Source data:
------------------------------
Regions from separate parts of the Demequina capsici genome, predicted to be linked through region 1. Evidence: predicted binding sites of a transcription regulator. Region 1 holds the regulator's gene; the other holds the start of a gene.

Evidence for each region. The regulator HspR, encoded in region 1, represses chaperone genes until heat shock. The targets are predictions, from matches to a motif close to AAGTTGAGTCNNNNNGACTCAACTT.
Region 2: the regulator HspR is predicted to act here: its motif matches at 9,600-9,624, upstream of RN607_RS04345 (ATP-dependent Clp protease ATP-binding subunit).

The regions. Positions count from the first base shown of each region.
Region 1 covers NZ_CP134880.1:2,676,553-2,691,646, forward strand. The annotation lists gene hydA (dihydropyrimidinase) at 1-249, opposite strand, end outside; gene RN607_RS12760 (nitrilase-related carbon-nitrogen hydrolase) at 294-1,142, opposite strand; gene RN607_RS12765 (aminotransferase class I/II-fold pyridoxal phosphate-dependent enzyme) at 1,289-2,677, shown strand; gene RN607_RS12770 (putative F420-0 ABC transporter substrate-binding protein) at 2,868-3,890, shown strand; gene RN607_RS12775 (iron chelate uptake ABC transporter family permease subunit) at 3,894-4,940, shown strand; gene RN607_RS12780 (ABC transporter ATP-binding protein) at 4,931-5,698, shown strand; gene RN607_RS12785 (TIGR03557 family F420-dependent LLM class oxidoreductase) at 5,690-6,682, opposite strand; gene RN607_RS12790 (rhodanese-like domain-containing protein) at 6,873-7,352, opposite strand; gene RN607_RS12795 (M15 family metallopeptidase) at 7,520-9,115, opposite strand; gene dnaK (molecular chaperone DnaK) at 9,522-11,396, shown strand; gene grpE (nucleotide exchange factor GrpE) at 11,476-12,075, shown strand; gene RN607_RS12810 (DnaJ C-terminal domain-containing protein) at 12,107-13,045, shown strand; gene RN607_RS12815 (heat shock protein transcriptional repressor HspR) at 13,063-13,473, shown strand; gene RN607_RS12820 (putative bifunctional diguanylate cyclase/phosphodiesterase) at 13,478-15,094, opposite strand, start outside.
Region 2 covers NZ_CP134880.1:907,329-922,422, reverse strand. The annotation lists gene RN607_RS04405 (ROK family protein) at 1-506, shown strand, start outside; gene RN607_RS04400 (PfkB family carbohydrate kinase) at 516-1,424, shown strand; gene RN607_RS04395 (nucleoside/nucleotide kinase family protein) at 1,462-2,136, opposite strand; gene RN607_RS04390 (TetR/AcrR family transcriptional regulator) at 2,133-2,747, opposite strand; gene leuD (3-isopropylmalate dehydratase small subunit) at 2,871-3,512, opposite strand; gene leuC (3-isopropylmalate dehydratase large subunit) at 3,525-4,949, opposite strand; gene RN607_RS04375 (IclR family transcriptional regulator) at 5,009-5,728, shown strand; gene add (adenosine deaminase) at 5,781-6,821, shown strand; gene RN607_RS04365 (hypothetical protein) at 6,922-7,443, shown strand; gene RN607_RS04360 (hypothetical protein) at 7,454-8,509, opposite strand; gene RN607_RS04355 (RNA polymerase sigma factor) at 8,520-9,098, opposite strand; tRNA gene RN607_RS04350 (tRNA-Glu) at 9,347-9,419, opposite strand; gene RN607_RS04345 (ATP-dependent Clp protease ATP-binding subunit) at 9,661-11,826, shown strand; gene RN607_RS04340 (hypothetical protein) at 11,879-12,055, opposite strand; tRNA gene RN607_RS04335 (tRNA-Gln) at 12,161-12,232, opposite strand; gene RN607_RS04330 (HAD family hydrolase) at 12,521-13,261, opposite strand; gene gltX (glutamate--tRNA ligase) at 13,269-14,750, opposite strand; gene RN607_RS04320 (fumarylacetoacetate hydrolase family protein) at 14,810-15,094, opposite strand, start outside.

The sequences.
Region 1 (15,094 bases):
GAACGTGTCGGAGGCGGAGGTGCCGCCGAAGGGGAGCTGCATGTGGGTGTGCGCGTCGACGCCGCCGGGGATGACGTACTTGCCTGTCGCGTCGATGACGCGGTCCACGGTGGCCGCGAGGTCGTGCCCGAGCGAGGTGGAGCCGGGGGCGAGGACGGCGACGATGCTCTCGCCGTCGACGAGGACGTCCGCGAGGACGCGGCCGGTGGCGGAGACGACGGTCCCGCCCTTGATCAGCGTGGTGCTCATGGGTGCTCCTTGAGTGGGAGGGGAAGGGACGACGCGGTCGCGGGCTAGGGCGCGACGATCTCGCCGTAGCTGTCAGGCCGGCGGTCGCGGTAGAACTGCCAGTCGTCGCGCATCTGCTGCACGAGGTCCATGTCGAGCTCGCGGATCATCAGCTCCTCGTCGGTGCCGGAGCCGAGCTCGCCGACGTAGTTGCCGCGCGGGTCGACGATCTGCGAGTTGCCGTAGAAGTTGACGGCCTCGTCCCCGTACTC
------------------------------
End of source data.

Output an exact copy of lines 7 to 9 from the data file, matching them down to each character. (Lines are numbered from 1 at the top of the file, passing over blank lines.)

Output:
The sequences.
Region 1 (15,094 bases):
GAACGTGTCGGAGGCGGAGGTGCCGCCGAAGGGGAGCTGCATGTGGGTGTGCGCGTCGACGCCGCCGGGGATGACGTACTTGCCTGTCGCGTCGATGACGCGGTCCACGGTGGCCGCGAGGTCGTGCCCGAGCGAGGTGGAGCCGGGGGCGAGGACGGCGACGATGCTCTCGCCGTCGACGAGGACGTCCGCGAGGACGCGGCCGGTGGCGGAGACGACGGTCCCGCCCTTGATCAGCGTGGTGCTCATGGGTGCTCCTTGAGTGGGAGGGGAAGGGACGACGCGGTCGCGGGCTAGGGCGCGACGATCTCGCCGTAGCTGTCAGGCCGGCGGTCGCGGTAGAACTGCCAGTCGTCGCGCATCTGCTGCACGAGGTCCATGTCGAGCTCGCGGATCATCAGCTCCTCGTCGGTGCCGGAGCCGAGCTCGCCGACGTAGTTGCCGCGCGGGTCGACGATCTGCGAGTTGCCGTAGAAGTTGACGGCCTCGTCCCCGTACTC